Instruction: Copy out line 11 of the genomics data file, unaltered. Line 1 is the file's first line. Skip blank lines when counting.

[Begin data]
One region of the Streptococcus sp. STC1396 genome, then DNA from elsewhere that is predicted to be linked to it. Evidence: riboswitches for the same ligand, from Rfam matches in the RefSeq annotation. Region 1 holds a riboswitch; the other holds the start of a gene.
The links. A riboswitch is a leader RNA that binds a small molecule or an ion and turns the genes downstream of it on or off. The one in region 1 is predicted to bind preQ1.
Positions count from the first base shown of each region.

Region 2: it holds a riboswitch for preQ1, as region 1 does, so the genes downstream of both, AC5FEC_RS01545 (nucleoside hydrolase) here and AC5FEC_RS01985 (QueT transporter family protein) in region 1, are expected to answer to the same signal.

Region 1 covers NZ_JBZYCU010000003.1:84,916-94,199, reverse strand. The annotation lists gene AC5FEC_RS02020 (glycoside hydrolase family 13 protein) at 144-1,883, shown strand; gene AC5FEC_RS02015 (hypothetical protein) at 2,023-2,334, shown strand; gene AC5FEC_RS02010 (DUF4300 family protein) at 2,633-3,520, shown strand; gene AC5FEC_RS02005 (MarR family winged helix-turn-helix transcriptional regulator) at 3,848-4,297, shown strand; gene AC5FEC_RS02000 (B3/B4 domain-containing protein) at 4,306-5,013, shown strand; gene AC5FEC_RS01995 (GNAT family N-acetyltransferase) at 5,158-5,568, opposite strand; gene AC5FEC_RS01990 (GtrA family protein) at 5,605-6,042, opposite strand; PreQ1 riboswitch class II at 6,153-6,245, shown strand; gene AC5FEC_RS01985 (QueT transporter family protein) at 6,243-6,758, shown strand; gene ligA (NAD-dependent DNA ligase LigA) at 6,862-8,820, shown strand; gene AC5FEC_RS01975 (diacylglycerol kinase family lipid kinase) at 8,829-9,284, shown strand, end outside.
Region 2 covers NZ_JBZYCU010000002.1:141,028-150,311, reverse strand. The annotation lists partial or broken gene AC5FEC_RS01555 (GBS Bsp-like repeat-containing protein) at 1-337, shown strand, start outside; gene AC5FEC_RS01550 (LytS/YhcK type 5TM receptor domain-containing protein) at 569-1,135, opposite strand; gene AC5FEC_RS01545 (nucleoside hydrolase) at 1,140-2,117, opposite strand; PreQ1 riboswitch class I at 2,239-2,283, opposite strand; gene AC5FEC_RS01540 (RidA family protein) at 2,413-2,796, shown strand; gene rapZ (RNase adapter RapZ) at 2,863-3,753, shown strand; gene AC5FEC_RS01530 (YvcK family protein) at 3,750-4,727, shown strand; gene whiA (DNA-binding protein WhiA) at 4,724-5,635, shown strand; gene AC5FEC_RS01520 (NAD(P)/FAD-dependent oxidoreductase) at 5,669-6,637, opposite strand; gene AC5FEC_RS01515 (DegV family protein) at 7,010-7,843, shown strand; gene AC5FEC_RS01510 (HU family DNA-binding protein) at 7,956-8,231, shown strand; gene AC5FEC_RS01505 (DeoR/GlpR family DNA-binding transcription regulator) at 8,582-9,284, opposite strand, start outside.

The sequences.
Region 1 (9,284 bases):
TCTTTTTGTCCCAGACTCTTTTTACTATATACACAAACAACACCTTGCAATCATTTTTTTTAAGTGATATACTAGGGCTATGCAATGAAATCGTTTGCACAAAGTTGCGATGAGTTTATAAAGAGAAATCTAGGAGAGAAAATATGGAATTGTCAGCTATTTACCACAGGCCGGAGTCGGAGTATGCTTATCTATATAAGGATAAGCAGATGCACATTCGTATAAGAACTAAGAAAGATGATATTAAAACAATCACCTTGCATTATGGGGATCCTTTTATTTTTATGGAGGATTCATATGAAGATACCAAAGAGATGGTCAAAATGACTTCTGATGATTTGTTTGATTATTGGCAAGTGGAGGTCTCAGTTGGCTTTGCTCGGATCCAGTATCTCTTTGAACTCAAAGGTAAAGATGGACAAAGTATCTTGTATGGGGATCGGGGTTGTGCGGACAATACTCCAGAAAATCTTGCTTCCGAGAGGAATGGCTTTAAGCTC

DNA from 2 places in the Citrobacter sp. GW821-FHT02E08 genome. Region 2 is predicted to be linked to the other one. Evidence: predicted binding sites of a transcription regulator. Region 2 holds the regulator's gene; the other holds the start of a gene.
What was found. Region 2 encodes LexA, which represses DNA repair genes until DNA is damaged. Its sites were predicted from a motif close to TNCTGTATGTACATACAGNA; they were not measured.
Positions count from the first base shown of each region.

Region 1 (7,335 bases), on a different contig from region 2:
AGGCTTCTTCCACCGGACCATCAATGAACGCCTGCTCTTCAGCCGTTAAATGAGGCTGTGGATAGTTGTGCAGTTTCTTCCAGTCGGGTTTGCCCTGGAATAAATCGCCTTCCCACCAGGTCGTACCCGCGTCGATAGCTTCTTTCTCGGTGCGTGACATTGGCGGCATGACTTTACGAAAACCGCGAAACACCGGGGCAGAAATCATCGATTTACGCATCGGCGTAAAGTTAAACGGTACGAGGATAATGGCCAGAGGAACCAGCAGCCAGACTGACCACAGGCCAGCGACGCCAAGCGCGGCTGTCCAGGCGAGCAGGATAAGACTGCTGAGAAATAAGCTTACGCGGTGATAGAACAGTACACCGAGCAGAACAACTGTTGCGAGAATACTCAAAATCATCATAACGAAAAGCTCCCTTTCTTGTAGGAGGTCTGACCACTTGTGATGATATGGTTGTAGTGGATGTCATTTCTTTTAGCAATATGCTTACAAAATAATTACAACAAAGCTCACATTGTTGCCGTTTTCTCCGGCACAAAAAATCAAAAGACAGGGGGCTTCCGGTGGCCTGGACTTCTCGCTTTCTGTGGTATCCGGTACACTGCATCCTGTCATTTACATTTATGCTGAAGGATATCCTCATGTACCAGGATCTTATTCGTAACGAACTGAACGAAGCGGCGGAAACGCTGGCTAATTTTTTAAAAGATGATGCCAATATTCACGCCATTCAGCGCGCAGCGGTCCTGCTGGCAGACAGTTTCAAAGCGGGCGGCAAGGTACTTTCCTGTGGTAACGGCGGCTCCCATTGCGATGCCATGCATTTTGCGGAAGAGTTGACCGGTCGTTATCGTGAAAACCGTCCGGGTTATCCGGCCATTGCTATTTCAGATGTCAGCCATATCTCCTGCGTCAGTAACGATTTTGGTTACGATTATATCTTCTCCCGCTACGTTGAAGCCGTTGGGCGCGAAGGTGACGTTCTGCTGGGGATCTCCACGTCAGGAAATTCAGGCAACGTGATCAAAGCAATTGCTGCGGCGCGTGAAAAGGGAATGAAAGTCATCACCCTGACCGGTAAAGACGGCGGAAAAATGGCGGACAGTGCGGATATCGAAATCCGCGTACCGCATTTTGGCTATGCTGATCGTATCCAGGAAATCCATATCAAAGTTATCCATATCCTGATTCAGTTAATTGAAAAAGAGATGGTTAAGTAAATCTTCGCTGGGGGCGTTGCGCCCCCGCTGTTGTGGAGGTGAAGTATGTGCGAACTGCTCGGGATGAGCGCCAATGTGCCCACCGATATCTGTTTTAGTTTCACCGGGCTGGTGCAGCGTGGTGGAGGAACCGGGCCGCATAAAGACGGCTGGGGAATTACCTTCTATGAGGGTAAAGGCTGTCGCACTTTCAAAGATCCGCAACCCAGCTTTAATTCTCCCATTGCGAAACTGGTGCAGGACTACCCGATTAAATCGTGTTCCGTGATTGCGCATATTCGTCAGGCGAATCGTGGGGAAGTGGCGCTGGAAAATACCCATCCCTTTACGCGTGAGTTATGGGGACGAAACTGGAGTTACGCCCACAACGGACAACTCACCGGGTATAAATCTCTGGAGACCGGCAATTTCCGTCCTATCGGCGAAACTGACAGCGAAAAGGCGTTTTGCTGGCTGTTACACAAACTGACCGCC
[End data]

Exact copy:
What was found. Region 2 encodes LexA, which represses DNA repair genes until DNA is damaged. Its sites were predicted from a motif close to TNCTGTATGTACATACAGNA; they were not measured.